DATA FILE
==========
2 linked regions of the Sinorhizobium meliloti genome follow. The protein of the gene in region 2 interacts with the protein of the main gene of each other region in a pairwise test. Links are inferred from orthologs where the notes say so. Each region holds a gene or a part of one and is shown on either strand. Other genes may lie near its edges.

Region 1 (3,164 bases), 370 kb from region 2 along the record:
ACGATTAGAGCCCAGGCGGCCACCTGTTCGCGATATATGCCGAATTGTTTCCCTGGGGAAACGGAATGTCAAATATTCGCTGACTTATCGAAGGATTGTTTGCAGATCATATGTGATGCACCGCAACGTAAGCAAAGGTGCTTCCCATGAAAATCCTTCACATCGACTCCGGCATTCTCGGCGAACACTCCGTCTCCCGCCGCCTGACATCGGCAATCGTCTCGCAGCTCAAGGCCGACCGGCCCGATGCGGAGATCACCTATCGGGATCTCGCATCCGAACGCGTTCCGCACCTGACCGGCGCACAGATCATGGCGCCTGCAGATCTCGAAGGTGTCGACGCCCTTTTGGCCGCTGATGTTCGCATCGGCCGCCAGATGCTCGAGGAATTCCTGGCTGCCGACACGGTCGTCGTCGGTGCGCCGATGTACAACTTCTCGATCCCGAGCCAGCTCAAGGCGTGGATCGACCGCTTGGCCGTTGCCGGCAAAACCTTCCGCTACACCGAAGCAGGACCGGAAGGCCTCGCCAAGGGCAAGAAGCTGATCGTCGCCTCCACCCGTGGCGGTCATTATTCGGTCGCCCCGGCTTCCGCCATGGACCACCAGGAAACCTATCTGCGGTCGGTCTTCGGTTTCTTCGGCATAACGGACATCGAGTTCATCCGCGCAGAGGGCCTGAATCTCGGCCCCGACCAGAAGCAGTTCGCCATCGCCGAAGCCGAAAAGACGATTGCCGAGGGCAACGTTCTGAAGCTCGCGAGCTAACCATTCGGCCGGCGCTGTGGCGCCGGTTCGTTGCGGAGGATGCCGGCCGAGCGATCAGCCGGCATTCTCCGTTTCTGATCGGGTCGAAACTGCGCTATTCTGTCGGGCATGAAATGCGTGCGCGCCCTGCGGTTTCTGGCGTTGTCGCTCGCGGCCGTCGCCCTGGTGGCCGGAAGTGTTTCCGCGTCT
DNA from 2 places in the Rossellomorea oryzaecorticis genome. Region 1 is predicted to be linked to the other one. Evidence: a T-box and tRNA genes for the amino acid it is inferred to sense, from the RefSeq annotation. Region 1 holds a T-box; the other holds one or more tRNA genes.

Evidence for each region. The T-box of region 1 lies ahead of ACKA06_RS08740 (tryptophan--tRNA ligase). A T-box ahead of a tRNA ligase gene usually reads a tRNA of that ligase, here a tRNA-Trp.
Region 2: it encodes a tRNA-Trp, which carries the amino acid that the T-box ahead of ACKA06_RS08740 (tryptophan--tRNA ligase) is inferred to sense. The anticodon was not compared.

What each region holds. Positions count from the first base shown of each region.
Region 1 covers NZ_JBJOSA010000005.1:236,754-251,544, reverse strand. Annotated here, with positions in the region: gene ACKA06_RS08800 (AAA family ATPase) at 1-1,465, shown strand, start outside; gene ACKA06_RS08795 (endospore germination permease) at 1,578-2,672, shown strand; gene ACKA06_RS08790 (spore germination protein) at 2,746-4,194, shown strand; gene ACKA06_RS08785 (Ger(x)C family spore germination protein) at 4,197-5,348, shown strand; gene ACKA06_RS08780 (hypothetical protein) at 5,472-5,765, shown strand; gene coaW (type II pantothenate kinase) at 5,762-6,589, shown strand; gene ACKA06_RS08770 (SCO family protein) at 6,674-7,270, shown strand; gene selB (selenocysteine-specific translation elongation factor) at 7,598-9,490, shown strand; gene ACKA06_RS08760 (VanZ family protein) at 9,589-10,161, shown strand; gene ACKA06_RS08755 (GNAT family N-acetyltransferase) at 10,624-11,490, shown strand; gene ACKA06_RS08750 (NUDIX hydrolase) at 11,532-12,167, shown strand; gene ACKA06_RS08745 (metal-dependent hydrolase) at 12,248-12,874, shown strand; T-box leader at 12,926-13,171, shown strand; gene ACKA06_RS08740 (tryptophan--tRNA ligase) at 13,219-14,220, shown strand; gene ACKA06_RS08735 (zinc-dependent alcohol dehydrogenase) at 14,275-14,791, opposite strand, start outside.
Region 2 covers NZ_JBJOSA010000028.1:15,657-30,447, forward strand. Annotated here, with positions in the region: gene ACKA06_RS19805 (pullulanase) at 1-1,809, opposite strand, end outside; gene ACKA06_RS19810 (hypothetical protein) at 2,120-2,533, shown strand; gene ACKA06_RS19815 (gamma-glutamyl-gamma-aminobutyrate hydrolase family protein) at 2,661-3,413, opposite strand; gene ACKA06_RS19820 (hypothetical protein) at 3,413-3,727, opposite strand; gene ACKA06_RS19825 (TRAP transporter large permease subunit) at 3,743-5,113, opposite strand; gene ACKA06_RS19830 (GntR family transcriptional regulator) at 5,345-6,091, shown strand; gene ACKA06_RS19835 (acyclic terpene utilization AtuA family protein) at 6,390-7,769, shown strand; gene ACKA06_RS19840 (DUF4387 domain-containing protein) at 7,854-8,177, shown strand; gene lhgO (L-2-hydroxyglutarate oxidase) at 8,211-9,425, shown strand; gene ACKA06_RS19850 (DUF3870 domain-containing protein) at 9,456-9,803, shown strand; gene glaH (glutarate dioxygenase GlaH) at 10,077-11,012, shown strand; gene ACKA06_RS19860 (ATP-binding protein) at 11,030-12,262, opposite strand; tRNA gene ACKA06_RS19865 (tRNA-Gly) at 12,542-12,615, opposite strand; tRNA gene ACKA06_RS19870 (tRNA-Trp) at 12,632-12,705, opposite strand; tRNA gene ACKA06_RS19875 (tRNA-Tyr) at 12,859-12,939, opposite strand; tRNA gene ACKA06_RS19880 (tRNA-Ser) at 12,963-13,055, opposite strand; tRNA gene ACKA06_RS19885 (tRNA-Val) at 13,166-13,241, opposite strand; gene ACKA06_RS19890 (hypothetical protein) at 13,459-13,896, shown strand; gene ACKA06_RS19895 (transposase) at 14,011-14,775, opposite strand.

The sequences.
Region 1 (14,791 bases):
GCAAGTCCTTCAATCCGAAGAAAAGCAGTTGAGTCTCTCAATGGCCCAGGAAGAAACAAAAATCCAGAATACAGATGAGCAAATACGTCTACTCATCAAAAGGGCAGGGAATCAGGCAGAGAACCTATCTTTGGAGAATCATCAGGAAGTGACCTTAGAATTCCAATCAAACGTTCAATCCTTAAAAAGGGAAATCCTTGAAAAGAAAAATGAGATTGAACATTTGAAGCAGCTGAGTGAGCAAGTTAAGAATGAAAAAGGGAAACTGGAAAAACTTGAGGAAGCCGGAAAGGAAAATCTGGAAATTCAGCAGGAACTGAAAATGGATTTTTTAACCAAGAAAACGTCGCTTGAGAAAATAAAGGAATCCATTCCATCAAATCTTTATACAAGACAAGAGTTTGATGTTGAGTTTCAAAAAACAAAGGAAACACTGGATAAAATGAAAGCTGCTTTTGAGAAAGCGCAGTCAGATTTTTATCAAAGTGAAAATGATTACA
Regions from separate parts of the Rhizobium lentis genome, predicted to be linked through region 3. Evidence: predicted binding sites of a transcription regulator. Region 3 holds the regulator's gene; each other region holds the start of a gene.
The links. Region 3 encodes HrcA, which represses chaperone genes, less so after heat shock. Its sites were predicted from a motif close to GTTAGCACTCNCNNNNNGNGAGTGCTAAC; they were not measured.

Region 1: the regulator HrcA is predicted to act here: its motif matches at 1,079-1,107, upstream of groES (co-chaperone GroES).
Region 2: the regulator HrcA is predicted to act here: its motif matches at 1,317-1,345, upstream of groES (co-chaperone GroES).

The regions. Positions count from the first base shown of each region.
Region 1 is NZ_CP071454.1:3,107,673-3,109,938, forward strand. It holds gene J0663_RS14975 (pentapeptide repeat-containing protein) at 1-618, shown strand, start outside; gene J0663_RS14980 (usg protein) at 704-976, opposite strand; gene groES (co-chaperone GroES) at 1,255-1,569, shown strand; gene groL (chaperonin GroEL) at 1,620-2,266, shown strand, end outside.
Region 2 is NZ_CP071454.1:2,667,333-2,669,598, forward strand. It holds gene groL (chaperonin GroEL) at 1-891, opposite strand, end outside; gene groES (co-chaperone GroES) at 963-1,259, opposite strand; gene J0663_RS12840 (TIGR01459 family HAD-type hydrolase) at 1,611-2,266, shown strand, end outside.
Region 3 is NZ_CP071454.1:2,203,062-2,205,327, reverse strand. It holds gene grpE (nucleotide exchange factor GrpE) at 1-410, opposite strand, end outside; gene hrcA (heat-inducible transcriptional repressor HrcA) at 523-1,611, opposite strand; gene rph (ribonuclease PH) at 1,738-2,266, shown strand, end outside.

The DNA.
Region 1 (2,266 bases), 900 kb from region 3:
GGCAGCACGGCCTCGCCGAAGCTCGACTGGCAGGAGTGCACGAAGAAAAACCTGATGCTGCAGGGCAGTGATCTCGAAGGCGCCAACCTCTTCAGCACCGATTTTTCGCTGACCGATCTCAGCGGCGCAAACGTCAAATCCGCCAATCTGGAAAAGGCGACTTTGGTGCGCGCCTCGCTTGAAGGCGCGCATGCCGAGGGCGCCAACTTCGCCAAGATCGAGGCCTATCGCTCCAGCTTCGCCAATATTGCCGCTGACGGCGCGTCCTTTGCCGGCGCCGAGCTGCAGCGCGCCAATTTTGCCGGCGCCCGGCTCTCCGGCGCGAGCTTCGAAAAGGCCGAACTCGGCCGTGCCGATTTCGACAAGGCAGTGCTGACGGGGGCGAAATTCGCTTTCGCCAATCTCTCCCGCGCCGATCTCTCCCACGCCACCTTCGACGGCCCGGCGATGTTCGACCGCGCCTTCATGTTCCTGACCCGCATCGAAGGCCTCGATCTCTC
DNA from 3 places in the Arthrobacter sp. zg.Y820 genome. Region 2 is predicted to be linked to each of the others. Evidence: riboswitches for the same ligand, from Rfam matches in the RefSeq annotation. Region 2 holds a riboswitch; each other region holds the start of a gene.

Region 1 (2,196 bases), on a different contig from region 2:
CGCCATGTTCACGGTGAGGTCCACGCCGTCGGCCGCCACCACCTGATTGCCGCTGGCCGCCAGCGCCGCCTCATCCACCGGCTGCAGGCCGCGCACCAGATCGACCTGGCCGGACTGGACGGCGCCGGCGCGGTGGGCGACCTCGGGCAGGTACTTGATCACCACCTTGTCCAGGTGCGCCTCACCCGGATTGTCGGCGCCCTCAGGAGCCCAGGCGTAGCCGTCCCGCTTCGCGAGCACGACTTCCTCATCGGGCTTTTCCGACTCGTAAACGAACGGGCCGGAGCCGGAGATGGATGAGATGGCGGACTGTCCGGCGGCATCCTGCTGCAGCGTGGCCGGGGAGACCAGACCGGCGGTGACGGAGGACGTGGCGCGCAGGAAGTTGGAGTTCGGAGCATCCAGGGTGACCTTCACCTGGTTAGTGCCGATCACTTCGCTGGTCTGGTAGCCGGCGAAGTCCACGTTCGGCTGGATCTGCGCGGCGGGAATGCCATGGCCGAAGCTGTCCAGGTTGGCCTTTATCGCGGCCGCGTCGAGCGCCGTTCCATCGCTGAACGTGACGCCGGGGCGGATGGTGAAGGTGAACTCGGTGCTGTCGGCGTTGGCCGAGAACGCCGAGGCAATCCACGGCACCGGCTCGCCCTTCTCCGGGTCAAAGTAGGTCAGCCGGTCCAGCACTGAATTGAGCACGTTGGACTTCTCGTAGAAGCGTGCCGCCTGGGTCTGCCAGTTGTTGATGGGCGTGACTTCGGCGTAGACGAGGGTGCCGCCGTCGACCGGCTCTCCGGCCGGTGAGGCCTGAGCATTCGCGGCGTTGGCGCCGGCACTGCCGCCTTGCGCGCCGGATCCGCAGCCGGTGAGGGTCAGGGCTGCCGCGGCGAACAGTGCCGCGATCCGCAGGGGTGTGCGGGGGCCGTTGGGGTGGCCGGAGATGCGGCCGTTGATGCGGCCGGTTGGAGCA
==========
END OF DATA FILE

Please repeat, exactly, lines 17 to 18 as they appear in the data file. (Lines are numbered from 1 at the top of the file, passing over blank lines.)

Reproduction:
The regions. Positions count from the first base shown of each region.
Region 1 is NZ_CP071454.1:3,107,673-3,109,938, forward strand. It holds gene J0663_RS14975 (pentapeptide repeat-containing protein) at 1-618, shown strand, start outside; gene J0663_RS14980 (usg protein) at 704-976, opposite strand; gene groES (co-chaperone GroES) at 1,255-1,569, shown strand; gene groL (chaperonin GroEL) at 1,620-2,266, shown strand, end outside.